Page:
Can I use Charcoal for teeth whitening?

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I just read a teeth whitening article about charcoal, which has me intrigued. I’m all about holistic, all-natural products.

I have had Zoom teeth bleaching done in the past. The results with Zoom whitening were awesome. However, it left me in so much pain after the procedure. I refuse to put myself through all that again. My teeth are picking up stains again, so I want to get them whitened.

Do you think teeth whitening with charcoal is safe and effective?

-Jim in Nevada


a stack of charcoal bricksCharcoal teeth whitening is very popular right now, compliments of social media. The videos you may have seen on popular media channels like YouTube, refer to activated charcoal. This is different than the bricks of charcoal you’re used to seeing on the grill.

Myth-busters about Charcoal Teeth Whitening

It’s All-Natural and Non-Toxic – True. Charcoal is utilized in medical arenas and available in the retail market as supplements. Although, it is generally not safe for consumption.

Absorbent – True. Charcoal is absorbent so theoretically it should pick up stains off your teeth.

Safe for Teeth – False. When it comes to dentistry, abrasive materials are important to understand. The natural tooth enamel is highly resistant from scratches. But, it cannot resist every substance or material. For example, many whitening products and toothpastes are highly abrasive. This characteristic is helpful in stain removal. However, it can be damaging to the teeth and it may also irritate the gums. Charcoal is more abrasive than most whitening toothpastes. Therefore, it may cause irreversible damage.

It Works – Half true. It is true that charcoal may whiten your teeth. Although, this technique and products containing charcoal have not been clinically tested or approved. So, it cannot be proven that is works. Also, once your enamel has been damaged, it won’t grow back. So, you need to proceed with caution before moving forward with this whitening technique or any kind of teeth whitening treatment.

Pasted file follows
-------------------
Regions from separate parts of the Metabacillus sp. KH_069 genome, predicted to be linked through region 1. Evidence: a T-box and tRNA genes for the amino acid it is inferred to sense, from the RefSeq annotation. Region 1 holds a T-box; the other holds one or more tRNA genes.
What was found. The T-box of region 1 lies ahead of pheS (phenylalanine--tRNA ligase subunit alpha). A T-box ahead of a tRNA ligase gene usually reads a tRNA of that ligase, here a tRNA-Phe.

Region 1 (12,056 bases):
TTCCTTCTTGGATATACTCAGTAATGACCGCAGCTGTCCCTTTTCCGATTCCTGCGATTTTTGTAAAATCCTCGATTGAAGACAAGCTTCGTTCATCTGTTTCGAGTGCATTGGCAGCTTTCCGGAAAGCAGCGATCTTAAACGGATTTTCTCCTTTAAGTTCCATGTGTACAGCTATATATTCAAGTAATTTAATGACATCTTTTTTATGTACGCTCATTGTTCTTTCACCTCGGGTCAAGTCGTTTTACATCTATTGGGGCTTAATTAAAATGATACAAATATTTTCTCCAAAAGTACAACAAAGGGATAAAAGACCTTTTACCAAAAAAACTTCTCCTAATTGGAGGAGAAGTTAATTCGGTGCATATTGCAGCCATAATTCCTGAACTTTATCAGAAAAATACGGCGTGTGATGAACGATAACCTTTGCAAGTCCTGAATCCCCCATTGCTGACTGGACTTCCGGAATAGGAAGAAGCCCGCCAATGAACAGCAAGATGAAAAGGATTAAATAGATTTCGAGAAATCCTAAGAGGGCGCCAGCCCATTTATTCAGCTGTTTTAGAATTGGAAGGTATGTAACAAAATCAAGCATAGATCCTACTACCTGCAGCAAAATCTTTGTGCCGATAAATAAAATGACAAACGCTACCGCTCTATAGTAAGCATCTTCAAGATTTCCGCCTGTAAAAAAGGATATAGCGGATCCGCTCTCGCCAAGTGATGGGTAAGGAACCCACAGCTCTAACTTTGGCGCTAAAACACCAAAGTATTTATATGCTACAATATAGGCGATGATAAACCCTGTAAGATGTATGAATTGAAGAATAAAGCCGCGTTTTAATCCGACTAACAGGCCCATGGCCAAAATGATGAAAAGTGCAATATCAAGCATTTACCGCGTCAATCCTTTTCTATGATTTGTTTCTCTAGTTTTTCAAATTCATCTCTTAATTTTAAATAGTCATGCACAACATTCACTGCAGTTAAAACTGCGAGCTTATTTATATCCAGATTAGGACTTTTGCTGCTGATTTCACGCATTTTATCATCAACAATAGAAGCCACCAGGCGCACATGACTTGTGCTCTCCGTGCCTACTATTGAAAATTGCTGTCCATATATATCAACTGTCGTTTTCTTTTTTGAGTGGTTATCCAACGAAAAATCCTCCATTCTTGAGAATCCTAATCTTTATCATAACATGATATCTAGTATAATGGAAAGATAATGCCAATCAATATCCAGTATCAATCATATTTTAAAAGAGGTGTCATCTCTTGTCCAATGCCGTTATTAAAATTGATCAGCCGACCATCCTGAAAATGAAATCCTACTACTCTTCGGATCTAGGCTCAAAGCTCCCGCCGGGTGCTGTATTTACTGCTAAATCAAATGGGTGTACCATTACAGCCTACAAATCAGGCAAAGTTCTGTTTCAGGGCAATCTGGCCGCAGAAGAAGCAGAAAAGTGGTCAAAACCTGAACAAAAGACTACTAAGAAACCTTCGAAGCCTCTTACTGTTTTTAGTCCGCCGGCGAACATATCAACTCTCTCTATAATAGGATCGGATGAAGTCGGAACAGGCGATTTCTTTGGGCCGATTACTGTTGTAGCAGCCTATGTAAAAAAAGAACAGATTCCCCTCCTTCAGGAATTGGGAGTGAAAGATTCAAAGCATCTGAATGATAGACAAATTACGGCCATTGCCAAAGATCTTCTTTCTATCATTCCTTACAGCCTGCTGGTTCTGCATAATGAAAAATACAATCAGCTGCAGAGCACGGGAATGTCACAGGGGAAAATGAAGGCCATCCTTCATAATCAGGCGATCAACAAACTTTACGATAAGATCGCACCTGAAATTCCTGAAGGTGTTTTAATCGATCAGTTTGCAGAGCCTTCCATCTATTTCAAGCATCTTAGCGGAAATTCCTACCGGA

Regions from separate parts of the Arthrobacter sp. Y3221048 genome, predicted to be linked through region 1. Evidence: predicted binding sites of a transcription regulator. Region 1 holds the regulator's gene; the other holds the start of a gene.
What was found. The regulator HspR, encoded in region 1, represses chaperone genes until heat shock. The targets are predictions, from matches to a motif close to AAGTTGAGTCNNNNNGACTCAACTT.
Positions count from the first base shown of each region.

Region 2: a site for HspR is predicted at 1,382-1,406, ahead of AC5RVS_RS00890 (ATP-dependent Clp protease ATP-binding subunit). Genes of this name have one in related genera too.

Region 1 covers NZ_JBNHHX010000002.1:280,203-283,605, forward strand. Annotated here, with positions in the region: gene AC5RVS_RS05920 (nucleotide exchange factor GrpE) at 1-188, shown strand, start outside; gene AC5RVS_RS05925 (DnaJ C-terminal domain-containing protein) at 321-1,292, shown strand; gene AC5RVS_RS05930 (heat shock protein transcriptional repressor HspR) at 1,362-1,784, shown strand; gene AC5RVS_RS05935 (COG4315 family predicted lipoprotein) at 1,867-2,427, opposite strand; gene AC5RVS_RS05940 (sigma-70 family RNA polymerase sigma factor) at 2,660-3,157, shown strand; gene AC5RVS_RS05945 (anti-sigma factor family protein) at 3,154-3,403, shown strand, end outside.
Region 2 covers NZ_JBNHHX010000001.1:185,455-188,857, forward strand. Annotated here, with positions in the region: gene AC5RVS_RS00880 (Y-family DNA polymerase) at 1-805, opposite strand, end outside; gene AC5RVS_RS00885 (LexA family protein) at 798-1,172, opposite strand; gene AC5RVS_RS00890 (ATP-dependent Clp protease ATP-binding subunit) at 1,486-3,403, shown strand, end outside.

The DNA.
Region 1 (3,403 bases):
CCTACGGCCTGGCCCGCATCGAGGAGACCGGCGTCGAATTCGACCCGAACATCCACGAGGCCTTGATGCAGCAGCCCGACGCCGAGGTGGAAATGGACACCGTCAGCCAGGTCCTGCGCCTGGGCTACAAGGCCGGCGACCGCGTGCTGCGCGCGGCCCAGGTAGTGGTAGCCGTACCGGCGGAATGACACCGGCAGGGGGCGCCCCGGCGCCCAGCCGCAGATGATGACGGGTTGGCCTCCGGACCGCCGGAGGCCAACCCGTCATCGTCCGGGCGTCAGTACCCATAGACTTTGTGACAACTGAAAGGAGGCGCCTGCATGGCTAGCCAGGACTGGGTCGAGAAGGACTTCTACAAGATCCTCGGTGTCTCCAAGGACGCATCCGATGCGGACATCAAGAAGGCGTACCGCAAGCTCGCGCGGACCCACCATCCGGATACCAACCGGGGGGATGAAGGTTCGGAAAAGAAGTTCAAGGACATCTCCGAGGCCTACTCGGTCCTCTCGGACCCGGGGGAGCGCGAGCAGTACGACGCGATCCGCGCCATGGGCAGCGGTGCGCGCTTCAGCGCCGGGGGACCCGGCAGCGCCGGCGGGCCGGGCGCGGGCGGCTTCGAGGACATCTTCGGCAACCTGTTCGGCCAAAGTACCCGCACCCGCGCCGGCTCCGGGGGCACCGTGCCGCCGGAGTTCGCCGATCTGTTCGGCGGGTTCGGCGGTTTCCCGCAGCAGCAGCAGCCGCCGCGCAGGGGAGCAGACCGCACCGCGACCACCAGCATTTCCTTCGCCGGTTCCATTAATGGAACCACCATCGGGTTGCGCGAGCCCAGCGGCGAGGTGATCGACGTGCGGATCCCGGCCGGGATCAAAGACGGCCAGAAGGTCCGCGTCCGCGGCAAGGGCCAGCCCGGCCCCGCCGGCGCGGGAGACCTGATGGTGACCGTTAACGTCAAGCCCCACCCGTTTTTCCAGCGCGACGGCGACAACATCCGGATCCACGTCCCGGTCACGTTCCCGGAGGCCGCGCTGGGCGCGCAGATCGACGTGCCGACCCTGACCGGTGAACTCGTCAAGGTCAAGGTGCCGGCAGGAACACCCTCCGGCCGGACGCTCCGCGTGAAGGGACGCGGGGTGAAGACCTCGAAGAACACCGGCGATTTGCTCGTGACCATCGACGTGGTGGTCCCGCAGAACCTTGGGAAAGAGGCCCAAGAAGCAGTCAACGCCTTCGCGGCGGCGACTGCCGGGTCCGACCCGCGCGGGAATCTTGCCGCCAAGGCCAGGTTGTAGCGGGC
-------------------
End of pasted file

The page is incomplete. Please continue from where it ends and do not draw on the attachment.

Professional Teeth Whitening Options

It really is best to see an experienced cosmetic dentist if you truly want a beautiful, dazzling white smile. This will help avoid potential damage and also ensure any urgent needs are addressed prior to beginning whitening treatment.

You referenced some sensitivity after your previous professional teeth whitening appointment. This is actually quite common. It is largely due to the fact that your teeth are filled with tiny holes called tubules. In-office whitening is highly effective, yet very powerful. When the teeth are whitened the tubules open up and the whitening agents can irritate them. They will close up again after a few days, which often means you will be sensitive to temperature changes and air.

Many cosmetic dentists recommend a fluoride treatment prior to whitening. This will help reduce the sensitivity that is common after teeth bleaching treatments.

Or, you could ask your dentist about an at-home teeth whitening system. You may not see the results immediately with at-home whitening. Although, you be able to get the results you are seeking after a week or two. With this option, you can take a break from using the treatment if you experience severe sensitivity.

Hopefully, this information is helpful as you explore your options.

This post is sponsored by Lexington cosmetic dentist Hamburg Expressions.